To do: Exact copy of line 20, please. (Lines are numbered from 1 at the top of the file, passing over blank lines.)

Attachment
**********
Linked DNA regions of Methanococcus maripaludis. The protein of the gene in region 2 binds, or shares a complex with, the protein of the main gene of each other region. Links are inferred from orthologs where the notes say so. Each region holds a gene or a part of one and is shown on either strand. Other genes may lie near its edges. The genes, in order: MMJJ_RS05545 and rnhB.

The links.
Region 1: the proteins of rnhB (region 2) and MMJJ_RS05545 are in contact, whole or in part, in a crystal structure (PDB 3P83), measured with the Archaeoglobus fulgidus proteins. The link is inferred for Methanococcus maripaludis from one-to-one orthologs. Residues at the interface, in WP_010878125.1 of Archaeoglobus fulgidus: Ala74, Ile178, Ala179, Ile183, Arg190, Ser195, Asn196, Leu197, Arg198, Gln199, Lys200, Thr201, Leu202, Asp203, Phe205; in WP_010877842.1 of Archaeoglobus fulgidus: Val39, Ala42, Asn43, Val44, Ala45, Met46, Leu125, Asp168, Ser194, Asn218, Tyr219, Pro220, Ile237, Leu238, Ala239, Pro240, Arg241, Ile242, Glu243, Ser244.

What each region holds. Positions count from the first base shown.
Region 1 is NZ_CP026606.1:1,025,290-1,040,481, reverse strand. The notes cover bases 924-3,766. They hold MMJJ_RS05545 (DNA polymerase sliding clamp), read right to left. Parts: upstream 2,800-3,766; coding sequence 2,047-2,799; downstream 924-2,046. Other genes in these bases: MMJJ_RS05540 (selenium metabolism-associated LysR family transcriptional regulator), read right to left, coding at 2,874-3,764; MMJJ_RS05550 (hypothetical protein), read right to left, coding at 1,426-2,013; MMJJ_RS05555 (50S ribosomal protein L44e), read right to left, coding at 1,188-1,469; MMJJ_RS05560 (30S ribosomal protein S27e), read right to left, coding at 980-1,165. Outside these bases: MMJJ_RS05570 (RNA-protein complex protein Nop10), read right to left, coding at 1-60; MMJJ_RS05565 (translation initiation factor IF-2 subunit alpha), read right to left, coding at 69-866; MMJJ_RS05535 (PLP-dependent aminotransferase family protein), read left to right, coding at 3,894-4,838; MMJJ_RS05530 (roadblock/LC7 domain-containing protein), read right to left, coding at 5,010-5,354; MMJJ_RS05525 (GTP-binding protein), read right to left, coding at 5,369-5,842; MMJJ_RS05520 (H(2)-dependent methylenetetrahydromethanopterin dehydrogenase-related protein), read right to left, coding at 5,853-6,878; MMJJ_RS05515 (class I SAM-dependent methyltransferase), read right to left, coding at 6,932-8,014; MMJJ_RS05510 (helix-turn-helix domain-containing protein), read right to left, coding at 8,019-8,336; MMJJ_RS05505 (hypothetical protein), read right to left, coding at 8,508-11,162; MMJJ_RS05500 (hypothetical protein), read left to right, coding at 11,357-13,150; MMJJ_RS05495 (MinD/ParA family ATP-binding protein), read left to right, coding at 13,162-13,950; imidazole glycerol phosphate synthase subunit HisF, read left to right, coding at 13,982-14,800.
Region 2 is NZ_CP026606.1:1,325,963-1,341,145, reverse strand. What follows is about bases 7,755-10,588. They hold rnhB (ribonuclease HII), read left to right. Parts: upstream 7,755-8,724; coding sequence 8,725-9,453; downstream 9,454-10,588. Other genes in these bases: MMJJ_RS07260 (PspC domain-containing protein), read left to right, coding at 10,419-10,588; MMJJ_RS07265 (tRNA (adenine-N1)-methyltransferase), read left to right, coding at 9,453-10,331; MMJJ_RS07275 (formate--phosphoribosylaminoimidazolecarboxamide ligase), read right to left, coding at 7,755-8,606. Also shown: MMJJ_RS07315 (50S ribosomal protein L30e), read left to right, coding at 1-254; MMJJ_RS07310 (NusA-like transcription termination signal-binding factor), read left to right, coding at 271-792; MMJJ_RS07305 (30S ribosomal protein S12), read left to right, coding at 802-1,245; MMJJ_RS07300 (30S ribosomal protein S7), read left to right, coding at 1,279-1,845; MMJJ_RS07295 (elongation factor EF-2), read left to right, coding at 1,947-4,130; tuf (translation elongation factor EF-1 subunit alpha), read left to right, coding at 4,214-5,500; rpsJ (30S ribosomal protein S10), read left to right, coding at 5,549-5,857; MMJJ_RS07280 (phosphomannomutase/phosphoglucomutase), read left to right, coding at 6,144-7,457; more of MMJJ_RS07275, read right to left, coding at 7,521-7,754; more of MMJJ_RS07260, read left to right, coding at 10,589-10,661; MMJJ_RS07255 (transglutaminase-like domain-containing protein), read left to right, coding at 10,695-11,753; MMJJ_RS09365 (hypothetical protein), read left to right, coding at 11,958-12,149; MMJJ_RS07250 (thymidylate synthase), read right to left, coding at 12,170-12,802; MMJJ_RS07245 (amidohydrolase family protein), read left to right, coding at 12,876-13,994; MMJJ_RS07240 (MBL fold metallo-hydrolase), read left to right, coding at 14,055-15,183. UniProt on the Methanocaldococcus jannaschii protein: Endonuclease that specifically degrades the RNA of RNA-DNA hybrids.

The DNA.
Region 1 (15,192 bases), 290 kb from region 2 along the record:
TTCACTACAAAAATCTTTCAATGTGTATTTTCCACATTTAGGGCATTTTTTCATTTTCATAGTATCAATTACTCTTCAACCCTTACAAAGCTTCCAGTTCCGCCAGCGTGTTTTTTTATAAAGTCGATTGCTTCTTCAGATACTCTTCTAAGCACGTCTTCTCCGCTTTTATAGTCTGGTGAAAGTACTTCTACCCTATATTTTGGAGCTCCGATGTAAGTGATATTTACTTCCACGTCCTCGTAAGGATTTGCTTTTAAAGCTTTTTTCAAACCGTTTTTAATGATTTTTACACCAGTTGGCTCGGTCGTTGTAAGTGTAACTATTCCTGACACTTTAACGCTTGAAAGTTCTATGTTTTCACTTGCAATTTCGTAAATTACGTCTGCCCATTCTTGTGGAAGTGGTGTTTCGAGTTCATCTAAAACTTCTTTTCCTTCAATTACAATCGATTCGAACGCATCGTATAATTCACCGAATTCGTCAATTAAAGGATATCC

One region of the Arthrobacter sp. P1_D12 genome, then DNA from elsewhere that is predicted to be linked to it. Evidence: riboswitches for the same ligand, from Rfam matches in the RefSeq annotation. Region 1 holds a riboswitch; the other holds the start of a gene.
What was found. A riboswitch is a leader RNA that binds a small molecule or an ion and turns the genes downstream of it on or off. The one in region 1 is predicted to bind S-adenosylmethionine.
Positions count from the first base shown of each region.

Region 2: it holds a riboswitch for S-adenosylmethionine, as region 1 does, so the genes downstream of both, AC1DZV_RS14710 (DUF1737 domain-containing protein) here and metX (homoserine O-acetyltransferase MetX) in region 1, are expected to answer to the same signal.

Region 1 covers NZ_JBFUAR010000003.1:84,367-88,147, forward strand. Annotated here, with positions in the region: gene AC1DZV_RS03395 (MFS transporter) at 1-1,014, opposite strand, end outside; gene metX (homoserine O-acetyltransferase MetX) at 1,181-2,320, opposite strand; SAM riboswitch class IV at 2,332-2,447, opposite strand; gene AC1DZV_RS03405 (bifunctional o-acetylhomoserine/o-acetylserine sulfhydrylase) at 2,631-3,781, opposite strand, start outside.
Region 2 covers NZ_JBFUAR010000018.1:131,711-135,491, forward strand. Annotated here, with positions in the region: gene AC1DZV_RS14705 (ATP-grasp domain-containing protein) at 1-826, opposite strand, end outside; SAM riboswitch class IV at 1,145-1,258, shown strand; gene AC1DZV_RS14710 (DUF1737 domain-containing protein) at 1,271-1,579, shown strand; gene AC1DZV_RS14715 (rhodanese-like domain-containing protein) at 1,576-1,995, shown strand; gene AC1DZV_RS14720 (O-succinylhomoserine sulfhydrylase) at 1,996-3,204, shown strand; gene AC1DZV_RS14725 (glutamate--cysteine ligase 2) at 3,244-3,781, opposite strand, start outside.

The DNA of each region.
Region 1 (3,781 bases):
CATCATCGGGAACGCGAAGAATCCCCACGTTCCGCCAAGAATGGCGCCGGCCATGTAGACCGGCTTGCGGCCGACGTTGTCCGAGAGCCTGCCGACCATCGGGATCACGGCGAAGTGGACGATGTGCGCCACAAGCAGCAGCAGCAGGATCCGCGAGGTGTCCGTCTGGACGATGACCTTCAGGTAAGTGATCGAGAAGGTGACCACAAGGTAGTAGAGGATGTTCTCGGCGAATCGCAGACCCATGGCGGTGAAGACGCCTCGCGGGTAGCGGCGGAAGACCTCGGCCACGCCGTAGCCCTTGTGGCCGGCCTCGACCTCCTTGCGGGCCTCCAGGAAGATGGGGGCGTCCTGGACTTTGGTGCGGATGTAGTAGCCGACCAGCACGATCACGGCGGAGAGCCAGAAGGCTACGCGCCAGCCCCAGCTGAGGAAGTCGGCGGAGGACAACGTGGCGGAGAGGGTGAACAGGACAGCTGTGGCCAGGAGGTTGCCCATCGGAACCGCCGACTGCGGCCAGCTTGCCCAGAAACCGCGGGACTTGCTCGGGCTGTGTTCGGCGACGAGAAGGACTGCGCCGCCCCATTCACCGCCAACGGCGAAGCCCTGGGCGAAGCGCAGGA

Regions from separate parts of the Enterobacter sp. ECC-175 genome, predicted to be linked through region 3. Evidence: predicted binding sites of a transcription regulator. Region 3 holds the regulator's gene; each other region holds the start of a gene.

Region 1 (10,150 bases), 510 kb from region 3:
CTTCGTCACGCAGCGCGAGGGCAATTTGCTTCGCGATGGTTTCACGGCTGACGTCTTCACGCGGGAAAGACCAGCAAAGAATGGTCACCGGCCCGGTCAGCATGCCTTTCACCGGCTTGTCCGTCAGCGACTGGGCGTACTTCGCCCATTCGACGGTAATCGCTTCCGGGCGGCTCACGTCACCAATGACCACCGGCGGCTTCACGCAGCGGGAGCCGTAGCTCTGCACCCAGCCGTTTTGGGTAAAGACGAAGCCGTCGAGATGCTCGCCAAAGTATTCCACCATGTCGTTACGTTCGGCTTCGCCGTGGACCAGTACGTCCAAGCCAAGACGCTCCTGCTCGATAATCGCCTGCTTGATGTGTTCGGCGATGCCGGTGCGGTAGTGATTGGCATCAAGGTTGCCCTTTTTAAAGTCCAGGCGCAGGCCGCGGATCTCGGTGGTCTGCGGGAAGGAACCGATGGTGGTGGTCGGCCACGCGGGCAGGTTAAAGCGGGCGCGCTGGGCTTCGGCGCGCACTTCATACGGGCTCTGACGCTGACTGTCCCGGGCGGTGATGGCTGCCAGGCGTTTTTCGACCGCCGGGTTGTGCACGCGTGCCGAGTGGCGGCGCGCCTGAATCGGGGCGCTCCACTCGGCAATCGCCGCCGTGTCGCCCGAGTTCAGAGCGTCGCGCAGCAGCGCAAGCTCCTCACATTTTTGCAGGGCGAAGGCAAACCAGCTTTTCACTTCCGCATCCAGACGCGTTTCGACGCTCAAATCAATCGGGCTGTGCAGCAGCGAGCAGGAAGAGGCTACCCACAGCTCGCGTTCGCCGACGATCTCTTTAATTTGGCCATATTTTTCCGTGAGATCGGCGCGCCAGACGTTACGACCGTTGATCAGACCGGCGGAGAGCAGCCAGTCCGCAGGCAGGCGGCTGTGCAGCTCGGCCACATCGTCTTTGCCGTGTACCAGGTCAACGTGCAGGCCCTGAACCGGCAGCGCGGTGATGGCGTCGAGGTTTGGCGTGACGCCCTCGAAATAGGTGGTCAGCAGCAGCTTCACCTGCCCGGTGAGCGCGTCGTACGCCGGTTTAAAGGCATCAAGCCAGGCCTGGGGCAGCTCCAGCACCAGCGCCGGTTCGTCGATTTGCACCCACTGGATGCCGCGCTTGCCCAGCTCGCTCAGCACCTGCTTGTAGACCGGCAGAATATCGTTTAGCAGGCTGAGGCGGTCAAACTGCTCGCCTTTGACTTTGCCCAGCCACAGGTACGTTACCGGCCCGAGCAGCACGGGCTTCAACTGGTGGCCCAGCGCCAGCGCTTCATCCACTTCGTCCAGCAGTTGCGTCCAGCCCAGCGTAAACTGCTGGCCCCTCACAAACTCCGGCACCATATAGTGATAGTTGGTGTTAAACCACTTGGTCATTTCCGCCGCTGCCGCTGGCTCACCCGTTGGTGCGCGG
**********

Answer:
Region 1 (10,150 bases), 510 kb from region 3: